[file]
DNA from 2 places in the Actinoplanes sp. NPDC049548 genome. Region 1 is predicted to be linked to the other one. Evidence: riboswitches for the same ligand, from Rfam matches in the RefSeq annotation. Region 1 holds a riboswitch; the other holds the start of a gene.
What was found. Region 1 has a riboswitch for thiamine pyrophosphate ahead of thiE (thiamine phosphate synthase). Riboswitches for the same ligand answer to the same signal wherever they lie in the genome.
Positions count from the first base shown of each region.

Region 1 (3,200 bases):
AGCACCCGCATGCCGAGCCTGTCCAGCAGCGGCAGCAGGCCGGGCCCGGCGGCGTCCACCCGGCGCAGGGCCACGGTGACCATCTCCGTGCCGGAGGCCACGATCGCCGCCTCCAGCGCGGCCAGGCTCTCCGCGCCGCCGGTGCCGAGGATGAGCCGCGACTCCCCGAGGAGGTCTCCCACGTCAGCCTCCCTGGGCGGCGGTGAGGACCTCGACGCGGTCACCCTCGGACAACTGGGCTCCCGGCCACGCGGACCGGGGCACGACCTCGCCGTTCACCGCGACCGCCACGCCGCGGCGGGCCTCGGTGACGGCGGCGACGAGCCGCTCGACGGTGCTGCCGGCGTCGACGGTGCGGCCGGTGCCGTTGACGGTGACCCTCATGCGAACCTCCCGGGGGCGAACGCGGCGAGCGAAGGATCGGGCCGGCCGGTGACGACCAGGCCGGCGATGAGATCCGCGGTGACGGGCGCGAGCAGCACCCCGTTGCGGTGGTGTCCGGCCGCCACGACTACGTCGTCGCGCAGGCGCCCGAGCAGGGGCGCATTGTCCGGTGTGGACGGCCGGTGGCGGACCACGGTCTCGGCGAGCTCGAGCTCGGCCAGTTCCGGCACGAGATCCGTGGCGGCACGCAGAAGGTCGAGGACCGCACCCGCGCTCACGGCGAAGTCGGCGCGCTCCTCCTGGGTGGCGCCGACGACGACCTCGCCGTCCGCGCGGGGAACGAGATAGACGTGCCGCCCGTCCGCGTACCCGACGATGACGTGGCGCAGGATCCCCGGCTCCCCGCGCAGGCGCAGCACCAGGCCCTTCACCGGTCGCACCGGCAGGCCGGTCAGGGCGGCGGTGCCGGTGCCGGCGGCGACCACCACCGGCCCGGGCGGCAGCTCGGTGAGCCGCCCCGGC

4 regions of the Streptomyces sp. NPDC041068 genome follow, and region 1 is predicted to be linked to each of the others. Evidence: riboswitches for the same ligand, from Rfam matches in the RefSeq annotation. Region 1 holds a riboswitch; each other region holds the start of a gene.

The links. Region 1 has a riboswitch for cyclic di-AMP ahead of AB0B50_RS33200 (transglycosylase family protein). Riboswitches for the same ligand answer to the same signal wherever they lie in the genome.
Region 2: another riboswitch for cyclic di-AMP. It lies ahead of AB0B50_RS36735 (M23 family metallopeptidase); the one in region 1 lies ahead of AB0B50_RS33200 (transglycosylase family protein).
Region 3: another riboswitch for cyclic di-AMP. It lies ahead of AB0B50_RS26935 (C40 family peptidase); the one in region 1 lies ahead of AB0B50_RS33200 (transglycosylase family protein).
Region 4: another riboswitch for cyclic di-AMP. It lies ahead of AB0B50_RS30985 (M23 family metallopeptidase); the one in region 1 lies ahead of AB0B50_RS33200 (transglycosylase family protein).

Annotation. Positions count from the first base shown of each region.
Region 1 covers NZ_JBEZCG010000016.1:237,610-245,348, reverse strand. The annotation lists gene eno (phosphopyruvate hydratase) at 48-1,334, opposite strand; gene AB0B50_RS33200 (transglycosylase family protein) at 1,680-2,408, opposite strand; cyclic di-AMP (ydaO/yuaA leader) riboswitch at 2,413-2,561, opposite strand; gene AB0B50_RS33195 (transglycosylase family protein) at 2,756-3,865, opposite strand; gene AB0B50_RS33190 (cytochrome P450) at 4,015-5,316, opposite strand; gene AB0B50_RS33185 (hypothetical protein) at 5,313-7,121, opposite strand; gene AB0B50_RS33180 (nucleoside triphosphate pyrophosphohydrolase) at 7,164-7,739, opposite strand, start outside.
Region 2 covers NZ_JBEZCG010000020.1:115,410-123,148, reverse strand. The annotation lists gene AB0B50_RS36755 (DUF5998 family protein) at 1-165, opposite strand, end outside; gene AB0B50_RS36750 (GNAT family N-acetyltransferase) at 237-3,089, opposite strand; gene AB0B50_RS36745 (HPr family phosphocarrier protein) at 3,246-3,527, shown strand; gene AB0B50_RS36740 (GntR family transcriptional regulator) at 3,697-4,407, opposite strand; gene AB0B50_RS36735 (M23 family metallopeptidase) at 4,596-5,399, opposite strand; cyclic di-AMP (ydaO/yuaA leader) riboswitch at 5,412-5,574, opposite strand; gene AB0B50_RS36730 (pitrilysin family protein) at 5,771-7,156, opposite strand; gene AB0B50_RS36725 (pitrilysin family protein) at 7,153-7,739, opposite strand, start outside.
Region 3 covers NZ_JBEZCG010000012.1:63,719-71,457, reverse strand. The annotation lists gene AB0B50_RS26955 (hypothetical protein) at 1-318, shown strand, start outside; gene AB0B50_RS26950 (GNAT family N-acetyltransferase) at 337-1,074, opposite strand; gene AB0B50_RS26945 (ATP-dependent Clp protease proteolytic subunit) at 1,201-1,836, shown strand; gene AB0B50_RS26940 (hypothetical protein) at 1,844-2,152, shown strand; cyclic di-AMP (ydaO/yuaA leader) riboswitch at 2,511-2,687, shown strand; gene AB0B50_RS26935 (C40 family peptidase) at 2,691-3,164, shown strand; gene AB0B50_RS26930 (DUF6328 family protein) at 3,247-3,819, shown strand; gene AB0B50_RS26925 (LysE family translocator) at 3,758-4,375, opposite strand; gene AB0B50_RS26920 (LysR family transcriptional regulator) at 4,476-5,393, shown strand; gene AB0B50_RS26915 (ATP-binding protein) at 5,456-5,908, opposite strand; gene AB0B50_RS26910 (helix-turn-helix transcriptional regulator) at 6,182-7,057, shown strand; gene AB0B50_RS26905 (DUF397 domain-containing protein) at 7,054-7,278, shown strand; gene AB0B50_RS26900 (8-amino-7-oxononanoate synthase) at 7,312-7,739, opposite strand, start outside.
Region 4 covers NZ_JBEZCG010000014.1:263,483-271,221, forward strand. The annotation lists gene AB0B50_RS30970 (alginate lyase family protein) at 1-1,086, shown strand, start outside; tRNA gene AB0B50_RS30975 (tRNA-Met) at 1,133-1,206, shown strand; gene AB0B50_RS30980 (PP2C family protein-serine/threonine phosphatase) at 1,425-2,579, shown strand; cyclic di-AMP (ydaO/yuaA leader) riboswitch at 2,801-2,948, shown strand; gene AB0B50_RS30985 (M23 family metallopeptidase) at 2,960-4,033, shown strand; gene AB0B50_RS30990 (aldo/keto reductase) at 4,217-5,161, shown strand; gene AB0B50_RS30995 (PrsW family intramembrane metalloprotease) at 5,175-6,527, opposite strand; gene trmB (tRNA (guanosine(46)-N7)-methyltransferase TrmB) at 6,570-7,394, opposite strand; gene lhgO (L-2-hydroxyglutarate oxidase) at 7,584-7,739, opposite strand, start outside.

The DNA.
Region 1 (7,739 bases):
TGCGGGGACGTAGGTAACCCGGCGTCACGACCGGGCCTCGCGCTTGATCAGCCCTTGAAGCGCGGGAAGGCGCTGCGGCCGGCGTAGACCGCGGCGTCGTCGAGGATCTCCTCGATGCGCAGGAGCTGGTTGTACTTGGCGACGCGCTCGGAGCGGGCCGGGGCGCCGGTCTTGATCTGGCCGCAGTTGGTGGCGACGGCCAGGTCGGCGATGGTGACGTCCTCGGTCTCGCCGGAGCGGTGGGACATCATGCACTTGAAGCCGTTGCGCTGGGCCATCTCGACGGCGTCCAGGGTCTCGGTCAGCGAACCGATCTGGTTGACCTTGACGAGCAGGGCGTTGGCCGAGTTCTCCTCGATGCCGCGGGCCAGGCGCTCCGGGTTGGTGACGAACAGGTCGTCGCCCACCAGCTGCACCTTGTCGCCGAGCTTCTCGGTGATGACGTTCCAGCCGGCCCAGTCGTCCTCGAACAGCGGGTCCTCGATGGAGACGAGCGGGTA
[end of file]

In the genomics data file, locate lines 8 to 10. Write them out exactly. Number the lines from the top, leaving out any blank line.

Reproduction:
Region 2: another riboswitch for cyclic di-AMP. It lies ahead of AB0B50_RS36735 (M23 family metallopeptidase); the one in region 1 lies ahead of AB0B50_RS33200 (transglycosylase family protein).
Region 3: another riboswitch for cyclic di-AMP. It lies ahead of AB0B50_RS26935 (C40 family peptidase); the one in region 1 lies ahead of AB0B50_RS33200 (transglycosylase family protein).
Region 4: another riboswitch for cyclic di-AMP. It lies ahead of AB0B50_RS30985 (M23 family metallopeptidase); the one in region 1 lies ahead of AB0B50_RS33200 (transglycosylase family protein).